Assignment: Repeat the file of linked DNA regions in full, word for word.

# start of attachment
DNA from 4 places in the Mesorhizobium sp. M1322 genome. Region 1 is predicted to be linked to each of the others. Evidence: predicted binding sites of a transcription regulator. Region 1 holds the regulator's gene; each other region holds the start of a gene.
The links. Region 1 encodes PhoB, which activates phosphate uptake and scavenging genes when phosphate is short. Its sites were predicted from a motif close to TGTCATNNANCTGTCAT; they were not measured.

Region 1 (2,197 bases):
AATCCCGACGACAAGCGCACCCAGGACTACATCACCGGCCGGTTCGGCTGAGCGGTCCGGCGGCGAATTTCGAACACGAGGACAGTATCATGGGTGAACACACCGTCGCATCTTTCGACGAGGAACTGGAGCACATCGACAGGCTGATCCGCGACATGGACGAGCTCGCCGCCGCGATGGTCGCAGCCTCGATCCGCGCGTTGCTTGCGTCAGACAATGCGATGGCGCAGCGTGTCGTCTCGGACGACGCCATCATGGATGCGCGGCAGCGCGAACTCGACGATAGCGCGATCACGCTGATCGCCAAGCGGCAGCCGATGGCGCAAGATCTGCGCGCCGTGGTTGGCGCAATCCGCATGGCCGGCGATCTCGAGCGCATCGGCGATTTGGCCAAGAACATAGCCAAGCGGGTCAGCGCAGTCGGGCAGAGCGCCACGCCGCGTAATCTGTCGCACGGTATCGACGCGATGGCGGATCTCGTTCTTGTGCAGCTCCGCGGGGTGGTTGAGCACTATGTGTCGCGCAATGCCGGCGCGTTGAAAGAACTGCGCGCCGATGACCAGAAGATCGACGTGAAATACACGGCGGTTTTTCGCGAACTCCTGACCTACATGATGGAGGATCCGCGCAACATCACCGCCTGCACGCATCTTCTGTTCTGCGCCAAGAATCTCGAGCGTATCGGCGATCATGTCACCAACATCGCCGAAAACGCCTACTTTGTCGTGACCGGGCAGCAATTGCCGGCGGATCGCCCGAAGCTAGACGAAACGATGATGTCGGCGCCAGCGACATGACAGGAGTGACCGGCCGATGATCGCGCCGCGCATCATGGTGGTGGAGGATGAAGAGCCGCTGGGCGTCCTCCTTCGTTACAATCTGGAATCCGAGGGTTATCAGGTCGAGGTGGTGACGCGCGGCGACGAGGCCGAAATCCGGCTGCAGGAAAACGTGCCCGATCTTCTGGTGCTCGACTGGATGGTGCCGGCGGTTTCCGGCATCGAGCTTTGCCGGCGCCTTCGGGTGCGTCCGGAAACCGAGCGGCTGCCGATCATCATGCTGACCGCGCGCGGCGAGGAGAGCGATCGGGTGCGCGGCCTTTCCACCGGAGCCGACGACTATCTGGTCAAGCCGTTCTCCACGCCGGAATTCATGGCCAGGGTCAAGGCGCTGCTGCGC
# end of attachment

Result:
DNA from 4 places in the Mesorhizobium sp. M1322 genome. Region 1 is predicted to be linked to each of the others. Evidence: predicted binding sites of a transcription regulator. Region 1 holds the regulator's gene; each other region holds the start of a gene.
The links. Region 1 encodes PhoB, which activates phosphate uptake and scavenging genes when phosphate is short. Its sites were predicted from a motif close to TGTCATNNANCTGTCAT; they were not measured.

Region 1 (2,197 bases):
AATCCCGACGACAAGCGCACCCAGGACTACATCACCGGCCGGTTCGGCTGAGCGGTCCGGCGGCGAATTTCGAACACGAGGACAGTATCATGGGTGAACACACCGTCGCATCTTTCGACGAGGAACTGGAGCACATCGACAGGCTGATCCGCGACATGGACGAGCTCGCCGCCGCGATGGTCGCAGCCTCGATCCGCGCGTTGCTTGCGTCAGACAATGCGATGGCGCAGCGTGTCGTCTCGGACGACGCCATCATGGATGCGCGGCAGCGCGAACTCGACGATAGCGCGATCACGCTGATCGCCAAGCGGCAGCCGATGGCGCAAGATCTGCGCGCCGTGGTTGGCGCAATCCGCATGGCCGGCGATCTCGAGCGCATCGGCGATTTGGCCAAGAACATAGCCAAGCGGGTCAGCGCAGTCGGGCAGAGCGCCACGCCGCGTAATCTGTCGCACGGTATCGACGCGATGGCGGATCTCGTTCTTGTGCAGCTCCGCGGGGTGGTTGAGCACTATGTGTCGCGCAATGCCGGCGCGTTGAAAGAACTGCGCGCCGATGACCAGAAGATCGACGTGAAATACACGGCGGTTTTTCGCGAACTCCTGACCTACATGATGGAGGATCCGCGCAACATCACCGCCTGCACGCATCTTCTGTTCTGCGCCAAGAATCTCGAGCGTATCGGCGATCATGTCACCAACATCGCCGAAAACGCCTACTTTGTCGTGACCGGGCAGCAATTGCCGGCGGATCGCCCGAAGCTAGACGAAACGATGATGTCGGCGCCAGCGACATGACAGGAGTGACCGGCCGATGATCGCGCCGCGCATCATGGTGGTGGAGGATGAAGAGCCGCTGGGCGTCCTCCTTCGTTACAATCTGGAATCCGAGGGTTATCAGGTCGAGGTGGTGACGCGCGGCGACGAGGCCGAAATCCGGCTGCAGGAAAACGTGCCCGATCTTCTGGTGCTCGACTGGATGGTGCCGGCGGTTTCCGGCATCGAGCTTTGCCGGCGCCTTCGGGTGCGTCCGGAAACCGAGCGGCTGCCGATCATCATGCTGACCGCGCGCGGCGAGGAGAGCGATCGGGTGCGCGGCCTTTCCACCGGAGCCGACGACTATCTGGTCAAGCCGTTCTCCACGCCGGAATTCATGGCCAGGGTCAAGGCGCTGCTGCGC